*(Via NNPA) – As cities across the country have mobilized massive street protests over police violence and misconduct, a familiar question has been raised by their opponents: Why does violence within the Black community garner less concern than police violence?
According to crowd-sourced database, Mapping Police Violence, 304 Black people died at the hands of police last year, 101 of them unarmed. But Black offenders were responsible for 90 percent of the nearly 2,500 Black homicide victims in 2013, according to data compiled by the FBI. Between 2002 and 2011, the homicide rate was 6.3 times higher for Blacks than Whites.
Detroit-based community organizer, Yusef Shakur is on a personal mission to end the community violence he once perpetrated. By the age of 19, he had co-founded a gang and was given up to 15 years in prison, where he met his father for the first time. Through positive guidance from his father and a personal decision to do better, Shakur left prison determined to repay his debt directly to his community.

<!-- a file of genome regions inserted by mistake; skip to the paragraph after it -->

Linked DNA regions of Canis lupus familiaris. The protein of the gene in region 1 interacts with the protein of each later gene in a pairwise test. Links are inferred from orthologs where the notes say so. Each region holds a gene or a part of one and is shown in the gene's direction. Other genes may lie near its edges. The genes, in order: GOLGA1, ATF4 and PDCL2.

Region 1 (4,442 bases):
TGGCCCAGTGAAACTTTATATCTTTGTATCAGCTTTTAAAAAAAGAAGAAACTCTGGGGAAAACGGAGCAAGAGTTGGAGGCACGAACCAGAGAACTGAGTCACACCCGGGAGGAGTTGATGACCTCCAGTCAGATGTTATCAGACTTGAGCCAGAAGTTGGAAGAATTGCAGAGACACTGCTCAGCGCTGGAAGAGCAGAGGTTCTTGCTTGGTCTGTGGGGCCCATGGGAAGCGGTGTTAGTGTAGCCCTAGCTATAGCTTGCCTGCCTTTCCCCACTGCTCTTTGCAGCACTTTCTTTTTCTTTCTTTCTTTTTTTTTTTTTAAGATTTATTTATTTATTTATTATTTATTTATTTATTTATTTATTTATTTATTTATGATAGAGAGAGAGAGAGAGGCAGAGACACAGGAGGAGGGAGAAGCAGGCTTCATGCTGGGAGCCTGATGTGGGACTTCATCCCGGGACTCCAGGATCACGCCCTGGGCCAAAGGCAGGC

“Urban environments are like a dried-up lake; so people turn on each other out of survival. They don’t know what they’re doing is out of hatred and anger, they take it out on the person that’s next to them, because they don’t know how to take it out on the people downtown in the City Council building,” he says. “They don’t know how to articulate themselves…how to organize a boycott, so you take it out on other folks. Throw in drugs, lack of education, guns all those things are a recipe for genocide.”
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